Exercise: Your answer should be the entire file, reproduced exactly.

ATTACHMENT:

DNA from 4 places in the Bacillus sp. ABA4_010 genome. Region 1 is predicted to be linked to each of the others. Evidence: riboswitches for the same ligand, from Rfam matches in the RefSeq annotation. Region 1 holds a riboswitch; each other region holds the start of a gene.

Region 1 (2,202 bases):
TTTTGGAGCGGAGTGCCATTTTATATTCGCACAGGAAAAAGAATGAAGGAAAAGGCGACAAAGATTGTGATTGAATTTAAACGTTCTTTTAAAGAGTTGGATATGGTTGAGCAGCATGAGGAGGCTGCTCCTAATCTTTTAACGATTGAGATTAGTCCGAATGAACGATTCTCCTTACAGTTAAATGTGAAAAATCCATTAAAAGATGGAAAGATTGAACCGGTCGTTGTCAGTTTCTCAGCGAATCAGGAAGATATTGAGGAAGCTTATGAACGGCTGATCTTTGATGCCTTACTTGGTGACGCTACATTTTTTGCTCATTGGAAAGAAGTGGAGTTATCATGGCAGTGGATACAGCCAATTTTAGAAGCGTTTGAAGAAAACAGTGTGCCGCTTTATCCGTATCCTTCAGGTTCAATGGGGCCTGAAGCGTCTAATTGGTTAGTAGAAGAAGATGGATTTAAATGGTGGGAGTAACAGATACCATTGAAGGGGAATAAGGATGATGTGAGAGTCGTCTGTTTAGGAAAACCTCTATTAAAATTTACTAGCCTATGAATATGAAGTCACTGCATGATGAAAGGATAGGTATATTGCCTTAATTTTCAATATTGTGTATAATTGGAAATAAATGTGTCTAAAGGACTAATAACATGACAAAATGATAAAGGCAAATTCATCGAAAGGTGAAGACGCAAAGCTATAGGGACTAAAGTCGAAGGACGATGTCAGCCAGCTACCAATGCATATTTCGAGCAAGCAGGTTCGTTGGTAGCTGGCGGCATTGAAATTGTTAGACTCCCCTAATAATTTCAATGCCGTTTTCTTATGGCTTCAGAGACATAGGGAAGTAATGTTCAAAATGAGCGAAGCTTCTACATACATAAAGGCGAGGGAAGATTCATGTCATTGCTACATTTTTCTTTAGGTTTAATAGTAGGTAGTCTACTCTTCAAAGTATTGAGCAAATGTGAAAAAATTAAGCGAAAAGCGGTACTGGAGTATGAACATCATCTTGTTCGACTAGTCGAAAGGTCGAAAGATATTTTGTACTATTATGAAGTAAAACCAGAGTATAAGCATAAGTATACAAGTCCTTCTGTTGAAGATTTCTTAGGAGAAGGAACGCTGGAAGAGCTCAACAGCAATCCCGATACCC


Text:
DNA from 4 places in the Bacillus sp. ABA4_010 genome. Region 1 is predicted to be linked to each of the others. Evidence: riboswitches for the same ligand, from Rfam matches in the RefSeq annotation. Region 1 holds a riboswitch; each other region holds the start of a gene.

Region 1 (2,202 bases):
TTTTGGAGCGGAGTGCCATTTTATATTCGCACAGGAAAAAGAATGAAGGAAAAGGCGACAAAGATTGTGATTGAATTTAAACGTTCTTTTAAAGAGTTGGATATGGTTGAGCAGCATGAGGAGGCTGCTCCTAATCTTTTAACGATTGAGATTAGTCCGAATGAACGATTCTCCTTACAGTTAAATGTGAAAAATCCATTAAAAGATGGAAAGATTGAACCGGTCGTTGTCAGTTTCTCAGCGAATCAGGAAGATATTGAGGAAGCTTATGAACGGCTGATCTTTGATGCCTTACTTGGTGACGCTACATTTTTTGCTCATTGGAAAGAAGTGGAGTTATCATGGCAGTGGATACAGCCAATTTTAGAAGCGTTTGAAGAAAACAGTGTGCCGCTTTATCCGTATCCTTCAGGTTCAATGGGGCCTGAAGCGTCTAATTGGTTAGTAGAAGAAGATGGATTTAAATGGTGGGAGTAACAGATACCATTGAAGGGGAATAAGGATGATGTGAGAGTCGTCTGTTTAGGAAAACCTCTATTAAAATTTACTAGCCTATGAATATGAAGTCACTGCATGATGAAAGGATAGGTATATTGCCTTAATTTTCAATATTGTGTATAATTGGAAATAAATGTGTCTAAAGGACTAATAACATGACAAAATGATAAAGGCAAATTCATCGAAAGGTGAAGACGCAAAGCTATAGGGACTAAAGTCGAAGGACGATGTCAGCCAGCTACCAATGCATATTTCGAGCAAGCAGGTTCGTTGGTAGCTGGCGGCATTGAAATTGTTAGACTCCCCTAATAATTTCAATGCCGTTTTCTTATGGCTTCAGAGACATAGGGAAGTAATGTTCAAAATGAGCGAAGCTTCTACATACATAAAGGCGAGGGAAGATTCATGTCATTGCTACATTTTTCTTTAGGTTTAATAGTAGGTAGTCTACTCTTCAAAGTATTGAGCAAATGTGAAAAAATTAAGCGAAAAGCGGTACTGGAGTATGAACATCATCTTGTTCGACTAGTCGAAAGGTCGAAAGATATTTTGTACTATTATGAAGTAAAACCAGAGTATAAGCATAAGTATACAAGTCCTTCTGTTGAAGATTTCTTAGGAGAAGGAACGCTGGAAGAGCTCAACAGCAATCCCGATACCC